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What Really Happened? A Validation Study of Rape Survivors' Help-Seeking Experiences With the Legal and Medical Systems

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Much of what is known about rape survivors' experiences with the legal and medical systems has come from victims' accounts; rarely have researchers collected "the other side of the story" to find out what system personnel say did or did not happen in these interactions. In the current study, rape survivors who sought emergency medical care were interviewed before their hospital discharge about what services they received and how they were treated by social system personnel. Corresponding accounts were then collected from doctors, nurses, and police officers. There was significant interrater reliability between the survivors and legal and medical system personnel regarding what services were or were not provided ("service delivery") and if system personnel engaged in "secondary victimization" behaviors (i.e., statements/actions that could be distressing to victims). However, police officers and doctors significantly underestimated the impact they were having on survivors. Victims reported significantly more post-system-contact distress than service providers thought they were experiencing.
... When victims face negative reactions from the police or victim support agencies, they are less likely to report and seek help (Ullman 1999). In addition to the fear of being blamed for what happened to them (Heath et al. 2013;Kilpatrick, Edmunds, and Seymour 1992;Parti, Szabó, and Virág 2016;Wolitzky-Taylor et al. 2011), victims often choose not to report due to fear of reprisal (Allen 2007;Felson and Paré 2005;Wolitzky-Taylor et al. 2011), and fear of disbelief or humiliating treatment by the authorities (Allen 2007;Bachman 1998;Campbell 2005;Fisher, Cullen, and Turner 2000;McGregor et al. 2000;Parti, Szabó, and Virág 2016;Wolitzky-Taylor et al. 2011). One deep concern that victims have with the criminal justice system is the concern of not being believed and, as a consequence, of being treated unjustly by the authorities (Allen 2007;Bachman 1998;Campbell 2005;Fisher, Cullen, and Turner 2000;McGregor et al. 2000;Parti, Szabó, and Virág 2016;Wolitzky-Taylor et al. 2011). ...
... In addition to the fear of being blamed for what happened to them (Heath et al. 2013;Kilpatrick, Edmunds, and Seymour 1992;Parti, Szabó, and Virág 2016;Wolitzky-Taylor et al. 2011), victims often choose not to report due to fear of reprisal (Allen 2007;Felson and Paré 2005;Wolitzky-Taylor et al. 2011), and fear of disbelief or humiliating treatment by the authorities (Allen 2007;Bachman 1998;Campbell 2005;Fisher, Cullen, and Turner 2000;McGregor et al. 2000;Parti, Szabó, and Virág 2016;Wolitzky-Taylor et al. 2011). One deep concern that victims have with the criminal justice system is the concern of not being believed and, as a consequence, of being treated unjustly by the authorities (Allen 2007;Bachman 1998;Campbell 2005;Fisher, Cullen, and Turner 2000;McGregor et al. 2000;Parti, Szabó, and Virág 2016;Wolitzky-Taylor et al. 2011). ...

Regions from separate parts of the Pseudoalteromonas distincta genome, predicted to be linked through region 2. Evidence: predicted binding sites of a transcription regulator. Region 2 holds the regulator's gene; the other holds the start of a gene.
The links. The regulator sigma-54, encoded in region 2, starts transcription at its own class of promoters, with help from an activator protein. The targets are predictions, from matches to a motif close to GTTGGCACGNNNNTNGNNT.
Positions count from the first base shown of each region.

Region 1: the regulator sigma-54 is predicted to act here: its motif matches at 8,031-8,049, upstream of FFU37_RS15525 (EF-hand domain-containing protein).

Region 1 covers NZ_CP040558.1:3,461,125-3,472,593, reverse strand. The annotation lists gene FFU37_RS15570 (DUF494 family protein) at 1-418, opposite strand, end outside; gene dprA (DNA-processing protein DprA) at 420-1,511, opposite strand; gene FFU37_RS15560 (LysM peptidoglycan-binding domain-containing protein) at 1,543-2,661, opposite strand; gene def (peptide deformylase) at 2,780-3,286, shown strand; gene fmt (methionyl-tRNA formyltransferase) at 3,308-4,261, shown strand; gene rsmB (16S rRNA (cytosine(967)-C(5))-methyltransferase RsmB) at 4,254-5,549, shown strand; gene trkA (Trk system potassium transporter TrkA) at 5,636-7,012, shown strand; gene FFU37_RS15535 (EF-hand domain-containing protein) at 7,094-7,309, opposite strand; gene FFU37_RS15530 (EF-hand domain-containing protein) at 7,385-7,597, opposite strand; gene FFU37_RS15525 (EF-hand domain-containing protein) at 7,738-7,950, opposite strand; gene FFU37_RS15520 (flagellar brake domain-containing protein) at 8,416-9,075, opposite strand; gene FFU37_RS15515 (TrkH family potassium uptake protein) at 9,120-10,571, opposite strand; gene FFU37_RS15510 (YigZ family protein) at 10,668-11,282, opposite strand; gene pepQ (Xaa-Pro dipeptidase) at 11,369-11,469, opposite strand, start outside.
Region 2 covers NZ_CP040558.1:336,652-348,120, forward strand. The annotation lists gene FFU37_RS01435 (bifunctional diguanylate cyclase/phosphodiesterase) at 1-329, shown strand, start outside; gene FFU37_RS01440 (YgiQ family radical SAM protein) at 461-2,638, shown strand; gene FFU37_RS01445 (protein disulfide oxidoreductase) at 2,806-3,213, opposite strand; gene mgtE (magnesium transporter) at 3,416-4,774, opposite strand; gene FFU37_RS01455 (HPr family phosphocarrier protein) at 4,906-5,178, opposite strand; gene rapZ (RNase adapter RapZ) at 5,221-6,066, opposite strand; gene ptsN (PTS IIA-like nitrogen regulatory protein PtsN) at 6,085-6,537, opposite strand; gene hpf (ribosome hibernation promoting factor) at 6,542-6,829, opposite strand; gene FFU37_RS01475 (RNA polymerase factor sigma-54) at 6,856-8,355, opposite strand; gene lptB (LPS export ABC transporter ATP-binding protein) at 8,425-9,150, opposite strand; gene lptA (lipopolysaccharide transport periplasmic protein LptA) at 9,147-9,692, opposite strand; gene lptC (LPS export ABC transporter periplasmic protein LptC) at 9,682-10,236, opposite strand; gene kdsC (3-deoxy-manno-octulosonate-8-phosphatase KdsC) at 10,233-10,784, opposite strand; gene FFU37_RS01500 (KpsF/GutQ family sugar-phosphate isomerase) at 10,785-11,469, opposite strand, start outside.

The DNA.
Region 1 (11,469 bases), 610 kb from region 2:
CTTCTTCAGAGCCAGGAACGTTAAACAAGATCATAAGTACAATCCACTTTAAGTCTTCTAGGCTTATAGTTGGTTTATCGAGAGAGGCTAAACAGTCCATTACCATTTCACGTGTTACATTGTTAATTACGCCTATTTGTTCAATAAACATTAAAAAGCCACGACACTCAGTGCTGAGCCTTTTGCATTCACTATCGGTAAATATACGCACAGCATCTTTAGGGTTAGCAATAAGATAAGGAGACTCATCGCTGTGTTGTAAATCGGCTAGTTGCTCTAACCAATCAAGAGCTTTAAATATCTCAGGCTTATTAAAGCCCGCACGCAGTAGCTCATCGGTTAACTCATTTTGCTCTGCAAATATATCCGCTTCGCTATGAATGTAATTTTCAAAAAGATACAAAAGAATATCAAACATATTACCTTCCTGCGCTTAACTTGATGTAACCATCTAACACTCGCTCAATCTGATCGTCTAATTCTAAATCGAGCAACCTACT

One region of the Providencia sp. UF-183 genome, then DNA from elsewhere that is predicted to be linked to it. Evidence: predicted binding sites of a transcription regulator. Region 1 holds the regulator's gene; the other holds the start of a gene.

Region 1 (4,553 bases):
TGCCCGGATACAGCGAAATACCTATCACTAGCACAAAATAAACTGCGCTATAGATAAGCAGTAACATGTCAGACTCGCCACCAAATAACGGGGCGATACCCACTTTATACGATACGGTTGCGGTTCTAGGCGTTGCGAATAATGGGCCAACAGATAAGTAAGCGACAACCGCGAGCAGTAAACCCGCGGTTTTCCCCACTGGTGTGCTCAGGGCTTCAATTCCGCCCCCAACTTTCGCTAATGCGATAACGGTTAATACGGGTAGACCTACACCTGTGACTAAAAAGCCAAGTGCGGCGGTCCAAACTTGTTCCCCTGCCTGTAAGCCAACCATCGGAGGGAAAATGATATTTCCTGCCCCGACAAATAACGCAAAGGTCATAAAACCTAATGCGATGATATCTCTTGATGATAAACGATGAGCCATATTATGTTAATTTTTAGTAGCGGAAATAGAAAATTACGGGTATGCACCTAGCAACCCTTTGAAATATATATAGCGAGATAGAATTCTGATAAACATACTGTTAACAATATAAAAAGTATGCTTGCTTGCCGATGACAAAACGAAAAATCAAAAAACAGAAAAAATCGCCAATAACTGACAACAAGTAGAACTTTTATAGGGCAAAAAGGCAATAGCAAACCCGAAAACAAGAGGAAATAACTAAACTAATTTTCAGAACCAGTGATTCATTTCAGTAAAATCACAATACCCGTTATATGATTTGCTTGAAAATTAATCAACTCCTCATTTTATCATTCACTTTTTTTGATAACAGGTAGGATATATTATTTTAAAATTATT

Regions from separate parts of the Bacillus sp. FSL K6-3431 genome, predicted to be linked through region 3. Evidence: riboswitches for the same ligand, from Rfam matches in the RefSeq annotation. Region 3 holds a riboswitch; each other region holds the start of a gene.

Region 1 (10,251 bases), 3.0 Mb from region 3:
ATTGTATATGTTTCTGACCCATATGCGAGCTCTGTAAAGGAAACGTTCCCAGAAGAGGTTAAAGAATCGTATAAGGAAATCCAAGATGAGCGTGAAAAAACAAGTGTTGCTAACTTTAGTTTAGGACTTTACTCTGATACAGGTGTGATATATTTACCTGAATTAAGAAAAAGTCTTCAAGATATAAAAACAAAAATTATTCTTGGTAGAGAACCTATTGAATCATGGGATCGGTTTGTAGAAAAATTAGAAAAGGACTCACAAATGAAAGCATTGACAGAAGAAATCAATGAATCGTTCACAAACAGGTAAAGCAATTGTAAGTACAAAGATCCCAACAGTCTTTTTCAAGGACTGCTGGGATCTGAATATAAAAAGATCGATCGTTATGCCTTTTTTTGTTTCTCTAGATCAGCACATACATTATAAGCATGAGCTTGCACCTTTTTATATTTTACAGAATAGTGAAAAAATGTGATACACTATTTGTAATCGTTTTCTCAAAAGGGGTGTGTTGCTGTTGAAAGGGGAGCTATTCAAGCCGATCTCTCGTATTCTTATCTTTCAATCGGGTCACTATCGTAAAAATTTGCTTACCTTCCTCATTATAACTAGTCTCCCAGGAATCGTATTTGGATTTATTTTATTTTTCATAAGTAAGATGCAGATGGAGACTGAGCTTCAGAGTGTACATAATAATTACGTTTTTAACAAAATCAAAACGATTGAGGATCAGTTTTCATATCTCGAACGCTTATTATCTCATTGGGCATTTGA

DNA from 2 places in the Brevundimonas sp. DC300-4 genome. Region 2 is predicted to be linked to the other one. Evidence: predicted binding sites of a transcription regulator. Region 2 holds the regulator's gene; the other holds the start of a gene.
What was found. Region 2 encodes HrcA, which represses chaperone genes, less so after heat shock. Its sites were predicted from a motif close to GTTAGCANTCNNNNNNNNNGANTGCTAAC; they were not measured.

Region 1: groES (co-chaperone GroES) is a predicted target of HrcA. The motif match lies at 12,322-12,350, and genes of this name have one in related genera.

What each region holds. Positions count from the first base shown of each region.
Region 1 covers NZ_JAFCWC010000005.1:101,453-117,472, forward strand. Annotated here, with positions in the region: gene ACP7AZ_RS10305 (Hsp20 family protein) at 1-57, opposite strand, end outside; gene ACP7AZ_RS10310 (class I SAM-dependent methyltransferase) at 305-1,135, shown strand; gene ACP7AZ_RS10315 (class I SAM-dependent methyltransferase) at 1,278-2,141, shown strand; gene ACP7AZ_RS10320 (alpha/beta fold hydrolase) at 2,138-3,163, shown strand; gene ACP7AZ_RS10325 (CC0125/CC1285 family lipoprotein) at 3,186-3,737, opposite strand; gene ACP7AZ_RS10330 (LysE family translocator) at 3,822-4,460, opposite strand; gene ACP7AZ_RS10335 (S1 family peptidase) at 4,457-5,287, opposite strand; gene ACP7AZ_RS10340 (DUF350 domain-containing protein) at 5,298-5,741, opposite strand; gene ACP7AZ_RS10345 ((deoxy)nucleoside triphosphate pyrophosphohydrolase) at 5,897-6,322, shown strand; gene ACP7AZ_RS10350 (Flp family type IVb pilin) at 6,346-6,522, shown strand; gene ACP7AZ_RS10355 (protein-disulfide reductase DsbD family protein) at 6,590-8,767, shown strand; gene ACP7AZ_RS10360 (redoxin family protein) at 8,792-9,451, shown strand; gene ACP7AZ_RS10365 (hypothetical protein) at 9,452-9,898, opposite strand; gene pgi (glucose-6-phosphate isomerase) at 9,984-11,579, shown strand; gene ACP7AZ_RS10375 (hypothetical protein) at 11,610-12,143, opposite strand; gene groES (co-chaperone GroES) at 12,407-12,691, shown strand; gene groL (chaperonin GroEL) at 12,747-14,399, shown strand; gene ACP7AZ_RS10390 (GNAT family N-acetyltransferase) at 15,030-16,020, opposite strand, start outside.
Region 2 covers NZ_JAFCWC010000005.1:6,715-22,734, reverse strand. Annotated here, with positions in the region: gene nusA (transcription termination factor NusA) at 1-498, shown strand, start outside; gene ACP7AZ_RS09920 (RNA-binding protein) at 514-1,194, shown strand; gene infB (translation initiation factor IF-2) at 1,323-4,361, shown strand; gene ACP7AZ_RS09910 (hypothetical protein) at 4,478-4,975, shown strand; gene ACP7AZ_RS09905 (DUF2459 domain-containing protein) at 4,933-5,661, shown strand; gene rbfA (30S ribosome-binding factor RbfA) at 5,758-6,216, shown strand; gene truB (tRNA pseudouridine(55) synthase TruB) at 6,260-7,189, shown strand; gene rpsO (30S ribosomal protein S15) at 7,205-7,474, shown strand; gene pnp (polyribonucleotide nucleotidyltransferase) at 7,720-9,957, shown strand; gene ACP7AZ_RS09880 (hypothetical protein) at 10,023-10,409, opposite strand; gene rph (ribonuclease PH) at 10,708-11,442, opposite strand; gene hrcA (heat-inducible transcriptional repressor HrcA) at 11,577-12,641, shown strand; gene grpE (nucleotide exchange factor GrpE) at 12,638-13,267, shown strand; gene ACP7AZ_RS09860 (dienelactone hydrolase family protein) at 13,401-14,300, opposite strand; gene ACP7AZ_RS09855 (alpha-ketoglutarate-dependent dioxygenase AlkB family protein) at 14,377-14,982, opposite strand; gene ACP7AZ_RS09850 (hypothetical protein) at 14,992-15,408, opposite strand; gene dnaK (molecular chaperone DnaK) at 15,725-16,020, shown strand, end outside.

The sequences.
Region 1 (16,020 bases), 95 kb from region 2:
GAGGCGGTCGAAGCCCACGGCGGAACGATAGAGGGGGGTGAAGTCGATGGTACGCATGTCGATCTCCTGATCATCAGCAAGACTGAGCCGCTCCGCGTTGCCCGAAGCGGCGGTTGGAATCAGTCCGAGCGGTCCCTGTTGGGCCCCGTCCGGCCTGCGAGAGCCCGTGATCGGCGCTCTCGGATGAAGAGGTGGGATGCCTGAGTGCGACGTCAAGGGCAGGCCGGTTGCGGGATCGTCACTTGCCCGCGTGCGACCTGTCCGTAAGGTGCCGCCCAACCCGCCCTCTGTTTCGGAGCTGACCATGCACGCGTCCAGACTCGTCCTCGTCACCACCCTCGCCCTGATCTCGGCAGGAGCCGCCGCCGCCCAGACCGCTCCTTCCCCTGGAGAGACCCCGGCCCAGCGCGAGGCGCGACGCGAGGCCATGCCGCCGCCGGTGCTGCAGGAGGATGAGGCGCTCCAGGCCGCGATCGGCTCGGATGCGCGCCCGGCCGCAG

... Accurate, evidence-based, and accessible education is key to understanding the dynamics of sexual violence, including victim/survivor behavior. Without up-to-date knowledge, professionals cannot conceive of the special characteristics of rape, such as that victims tend to have fragmented memories (Campbell 2005), as well as the possible reasons behind late reporting (Jordan 2004) and having no physical evidence (Sommers et al. 2013;Adams, Girardin, and Faugno 2001;Baker et al. 2010;Beh 1998;Bowyer and Dalton 1997). Insufficient and/or inaccurate education of professionals may impede the victim's trust and protection from revictimization throughout the procedure. ...
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While rape historically remains underreported all over the globe, and criminal justice factors contribute to this problem, we investigate unique circumstances that might influence reporting inclinations by Hungarian victims of sexual violence. Among other possible factors, victim-blaming, institutional desensitization, and a lack of trust in the criminal justice system and in the community are discussed. The in-depth interviews (n = 22) with law enforcement and criminal justice professionals conducted in 2018 in Hungary reveal roots of underreporting in the complexities of the criminal justice system: there is a failure to prioritize victims’ needs—mental care services, physical and privacy protection—and a focus instead on solely providing legal justice. The further deficits that can be found among professionals’ attitudes and behaviors in the courtroom are products of the following: a lack of standardized protocols in addressing the needs of victims; a dearth of technical and evidence-based knowledge and training; a lack of supervision and trauma-informed services to practitioners; high caseloads; a focus on the goal of high conviction rates; not providing open communication toward victims; and a shortage of standardized protocols in dealing with victims.